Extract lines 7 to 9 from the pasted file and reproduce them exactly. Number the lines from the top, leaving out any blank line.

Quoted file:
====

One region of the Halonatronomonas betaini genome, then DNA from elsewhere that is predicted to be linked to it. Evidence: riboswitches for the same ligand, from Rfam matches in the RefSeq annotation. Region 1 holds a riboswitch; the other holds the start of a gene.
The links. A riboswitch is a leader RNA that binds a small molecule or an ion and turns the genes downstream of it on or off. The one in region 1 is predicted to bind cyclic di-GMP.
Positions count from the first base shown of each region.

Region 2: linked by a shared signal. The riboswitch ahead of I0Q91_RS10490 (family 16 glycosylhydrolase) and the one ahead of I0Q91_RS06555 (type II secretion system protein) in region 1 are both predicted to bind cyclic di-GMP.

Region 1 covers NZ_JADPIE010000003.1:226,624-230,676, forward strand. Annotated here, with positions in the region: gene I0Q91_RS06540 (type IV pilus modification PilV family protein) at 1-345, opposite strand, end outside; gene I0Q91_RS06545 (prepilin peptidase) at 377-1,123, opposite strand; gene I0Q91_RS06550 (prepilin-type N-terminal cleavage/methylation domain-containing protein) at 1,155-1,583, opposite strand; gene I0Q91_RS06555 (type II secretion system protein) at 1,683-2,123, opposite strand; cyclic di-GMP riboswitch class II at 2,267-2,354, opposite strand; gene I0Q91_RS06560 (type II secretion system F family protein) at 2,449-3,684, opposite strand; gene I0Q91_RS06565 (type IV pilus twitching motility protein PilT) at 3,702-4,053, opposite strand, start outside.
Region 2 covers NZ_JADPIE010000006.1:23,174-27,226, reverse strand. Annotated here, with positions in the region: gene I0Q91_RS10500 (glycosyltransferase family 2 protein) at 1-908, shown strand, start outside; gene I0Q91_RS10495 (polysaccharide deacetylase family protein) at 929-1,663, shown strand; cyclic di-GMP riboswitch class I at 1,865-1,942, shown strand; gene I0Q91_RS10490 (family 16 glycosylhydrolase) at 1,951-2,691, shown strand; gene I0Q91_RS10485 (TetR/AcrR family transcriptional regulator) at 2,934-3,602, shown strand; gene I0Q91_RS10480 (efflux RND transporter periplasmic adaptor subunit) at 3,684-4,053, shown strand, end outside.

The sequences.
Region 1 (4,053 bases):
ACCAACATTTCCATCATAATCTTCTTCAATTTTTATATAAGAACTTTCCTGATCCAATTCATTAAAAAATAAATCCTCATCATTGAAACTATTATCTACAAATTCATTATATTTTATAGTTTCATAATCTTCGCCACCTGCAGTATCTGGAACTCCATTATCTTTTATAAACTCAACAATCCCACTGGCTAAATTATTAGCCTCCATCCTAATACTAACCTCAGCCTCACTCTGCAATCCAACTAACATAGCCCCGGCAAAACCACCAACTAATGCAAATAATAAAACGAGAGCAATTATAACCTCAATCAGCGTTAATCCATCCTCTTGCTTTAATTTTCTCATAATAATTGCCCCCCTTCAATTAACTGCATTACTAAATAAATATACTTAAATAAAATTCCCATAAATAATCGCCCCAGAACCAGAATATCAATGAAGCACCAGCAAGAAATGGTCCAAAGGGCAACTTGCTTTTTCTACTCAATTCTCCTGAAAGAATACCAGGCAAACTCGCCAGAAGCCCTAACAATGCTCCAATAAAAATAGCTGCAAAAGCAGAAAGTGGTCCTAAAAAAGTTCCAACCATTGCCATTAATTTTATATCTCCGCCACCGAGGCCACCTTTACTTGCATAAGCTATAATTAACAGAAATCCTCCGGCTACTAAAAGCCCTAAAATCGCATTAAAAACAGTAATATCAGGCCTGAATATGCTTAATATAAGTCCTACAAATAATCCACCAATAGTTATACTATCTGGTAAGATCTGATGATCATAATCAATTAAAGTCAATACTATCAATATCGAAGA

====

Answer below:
The sequences.
Region 1 (4,053 bases):
ACCAACATTTCCATCATAATCTTCTTCAATTTTTATATAAGAACTTTCCTGATCCAATTCATTAAAAAATAAATCCTCATCATTGAAACTATTATCTACAAATTCATTATATTTTATAGTTTCATAATCTTCGCCACCTGCAGTATCTGGAACTCCATTATCTTTTATAAACTCAACAATCCCACTGGCTAAATTATTAGCCTCCATCCTAATACTAACCTCAGCCTCACTCTGCAATCCAACTAACATAGCCCCGGCAAAACCACCAACTAATGCAAATAATAAAACGAGAGCAATTATAACCTCAATCAGCGTTAATCCATCCTCTTGCTTTAATTTTCTCATAATAATTGCCCCCCTTCAATTAACTGCATTACTAAATAAATATACTTAAATAAAATTCCCATAAATAATCGCCCCAGAACCAGAATATCAATGAAGCACCAGCAAGAAATGGTCCAAAGGGCAACTTGCTTTTTCTACTCAATTCTCCTGAAAGAATACCAGGCAAACTCGCCAGAAGCCCTAACAATGCTCCAATAAAAATAGCTGCAAAAGCAGAAAGTGGTCCTAAAAAAGTTCCAACCATTGCCATTAATTTTATATCTCCGCCACCGAGGCCACCTTTACTTGCATAAGCTATAATTAACAGAAATCCTCCGGCTACTAAAAGCCCTAAAATCGCATTAAAAACAGTAATATCAGGCCTGAATATGCTTAATATAAGTCCTACAAATAATCCACCAATAGTTATACTATCTGGTAAGATCTGATGATCATAATCAATTAAAGTCAATACTATCAATATCGAAGA